Joan said...

This is fantastic. Thanks for the explanation. I have never heard of Latradur before...its looks so interesting, and well done for your honourable Mention - it is well deserved!

Rian said...

Thank you for sharing this, Jill. It's very interesting. In the picture where you show "Beginning to fill the layers," it looks like the fabrics are under something translucent (freezer paper? fusible?) at the top edge. Can you explain?

It's an incredible piece!

Quilt Hollow said...

Your a clever one!!

Kaye Turner said...

Impressive stuff, you used it to great effect. The painted detail is really good. I like all those different fabrics in the tree canopy too.

Andrea said...

oh my gosh!! I've never seen anything like it!! It looks so delicate. I've never heard of Lutradur before, but it sounds interesting. Congratulations!

Loreen Leedy said...

This turned out beautifully. Folding a section out of the way to quilt behind is it a technique I've been starting to use... makes things flow along much more easily!

Diane J. Evans said...

A work of absolute genius, Jill -- you started with the usual and took it to the level of the spectacular.

I've never used Lutrador -- is it the answer to my prayers? Can it be cut to any size without having raveled edges?

You have a gift, Jill -- thank you for sharing it with all of us.

Diane

GailM. said...

Beautiful. Did you do the logo for QC 2011. It's darling. I love how the trees have various quilting stitches. Love it.

Sherri said...

I am not quite awake and am trying to grasp your construction here. Did you make the tree out of the Lutradur AND use Lutradur for the "batting" of the whole piece?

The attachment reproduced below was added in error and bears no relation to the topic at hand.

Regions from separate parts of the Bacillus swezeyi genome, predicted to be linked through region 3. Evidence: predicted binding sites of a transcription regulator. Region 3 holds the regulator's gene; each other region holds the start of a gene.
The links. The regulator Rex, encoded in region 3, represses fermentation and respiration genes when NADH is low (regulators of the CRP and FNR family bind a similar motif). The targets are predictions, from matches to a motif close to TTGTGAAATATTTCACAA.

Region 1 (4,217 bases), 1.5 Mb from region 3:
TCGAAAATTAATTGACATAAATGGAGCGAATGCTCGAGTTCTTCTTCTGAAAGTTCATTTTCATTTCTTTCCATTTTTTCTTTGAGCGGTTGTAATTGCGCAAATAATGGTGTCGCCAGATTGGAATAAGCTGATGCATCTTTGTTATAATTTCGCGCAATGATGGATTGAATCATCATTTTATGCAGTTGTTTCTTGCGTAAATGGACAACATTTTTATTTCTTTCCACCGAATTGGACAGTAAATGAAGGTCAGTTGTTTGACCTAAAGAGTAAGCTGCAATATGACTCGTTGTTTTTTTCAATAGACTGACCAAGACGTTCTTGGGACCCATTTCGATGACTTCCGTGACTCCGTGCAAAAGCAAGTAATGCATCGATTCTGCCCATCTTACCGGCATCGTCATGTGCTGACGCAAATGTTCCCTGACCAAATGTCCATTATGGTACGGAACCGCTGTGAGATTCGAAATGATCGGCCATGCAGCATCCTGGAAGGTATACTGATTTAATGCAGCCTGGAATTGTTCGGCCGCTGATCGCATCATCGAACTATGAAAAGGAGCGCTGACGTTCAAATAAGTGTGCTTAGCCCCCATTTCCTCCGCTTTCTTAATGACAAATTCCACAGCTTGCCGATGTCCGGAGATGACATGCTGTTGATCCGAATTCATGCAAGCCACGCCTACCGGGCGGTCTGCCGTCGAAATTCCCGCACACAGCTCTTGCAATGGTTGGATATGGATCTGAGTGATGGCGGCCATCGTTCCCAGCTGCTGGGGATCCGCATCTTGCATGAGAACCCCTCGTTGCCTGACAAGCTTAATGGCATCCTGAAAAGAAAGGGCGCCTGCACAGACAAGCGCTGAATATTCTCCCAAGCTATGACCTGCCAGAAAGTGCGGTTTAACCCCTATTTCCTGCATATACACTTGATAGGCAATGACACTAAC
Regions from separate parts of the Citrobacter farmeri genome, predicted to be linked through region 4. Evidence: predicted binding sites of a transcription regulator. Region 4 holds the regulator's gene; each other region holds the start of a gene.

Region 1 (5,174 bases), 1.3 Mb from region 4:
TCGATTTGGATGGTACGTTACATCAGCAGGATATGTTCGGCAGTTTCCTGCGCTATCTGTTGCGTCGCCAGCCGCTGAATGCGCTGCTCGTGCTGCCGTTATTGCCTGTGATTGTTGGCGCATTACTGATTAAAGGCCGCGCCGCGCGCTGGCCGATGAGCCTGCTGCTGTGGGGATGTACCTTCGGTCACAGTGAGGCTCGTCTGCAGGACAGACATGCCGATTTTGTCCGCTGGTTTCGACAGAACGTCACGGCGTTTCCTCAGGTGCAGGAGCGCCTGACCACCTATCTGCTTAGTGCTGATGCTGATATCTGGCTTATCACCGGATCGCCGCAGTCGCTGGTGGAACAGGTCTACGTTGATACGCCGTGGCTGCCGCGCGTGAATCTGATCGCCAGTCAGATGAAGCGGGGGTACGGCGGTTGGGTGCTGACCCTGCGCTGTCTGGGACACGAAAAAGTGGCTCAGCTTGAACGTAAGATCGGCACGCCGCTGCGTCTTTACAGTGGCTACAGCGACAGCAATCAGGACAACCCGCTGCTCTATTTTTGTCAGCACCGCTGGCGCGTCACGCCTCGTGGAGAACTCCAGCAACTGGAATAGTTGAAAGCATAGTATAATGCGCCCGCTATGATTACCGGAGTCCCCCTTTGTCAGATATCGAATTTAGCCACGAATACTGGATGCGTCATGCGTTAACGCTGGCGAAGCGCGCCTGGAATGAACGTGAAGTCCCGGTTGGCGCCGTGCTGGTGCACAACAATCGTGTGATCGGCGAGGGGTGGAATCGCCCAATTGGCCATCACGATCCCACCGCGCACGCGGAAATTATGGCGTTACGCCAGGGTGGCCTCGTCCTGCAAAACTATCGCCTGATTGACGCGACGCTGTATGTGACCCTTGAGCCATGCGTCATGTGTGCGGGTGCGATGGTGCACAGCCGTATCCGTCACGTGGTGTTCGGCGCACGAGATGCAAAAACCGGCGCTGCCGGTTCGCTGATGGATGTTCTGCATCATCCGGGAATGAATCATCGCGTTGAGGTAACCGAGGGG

Wonderful explaination of everything you did here! The hand applique' is something else too!

Quilt Rat said...

oh......no Sherri........the tree trunk, branches and the triangular portion with the roots is the Lutradur.

It, along with the painted cotton
(sky) and the plaids are all laid on a piece of muslin. Once this quilt "top" was made, it was then batted and backed as usual. I used a cotton batting and Batik for the back. Because of the unusual shape I wanted something that would hold the shape but nothing too soft.
Hope this answers your question.

Sherri said...

So there is a layer of backing, a layer of batting, a layer of muslin, the layers of fabrics on top and the cutout trunk/limbs/roots over all...right?

How does this Lutradur differ from OTC stabilizers and such? Just curious. :)

Quilter Kathy said...

What a great post! I was enlarging the photos and reading the text and loved hearing all the details about how you created this amazing piece! Thanks!

Allison Ann Aller said...

Entirely original and beautiful work. I love this piece.
I'm so glad an online friend linked me to your blog!

Lori said...

I find your work incredible impressive! your attention to detail just amazing.
I also appreciate that you take the time in sharing each step of your process.

Carol said...

Thanks for sharing how you made your tree. Very interesting.

Cathy K said...

What a beautiful, original idea! And your execution is perfect. I enjoyed your post a lot and hope to visit often to see what else you're up to. Hugs, Cathy K

prashant said...

I have not used the product, but have read about it being used in my Quilting Arts magazines.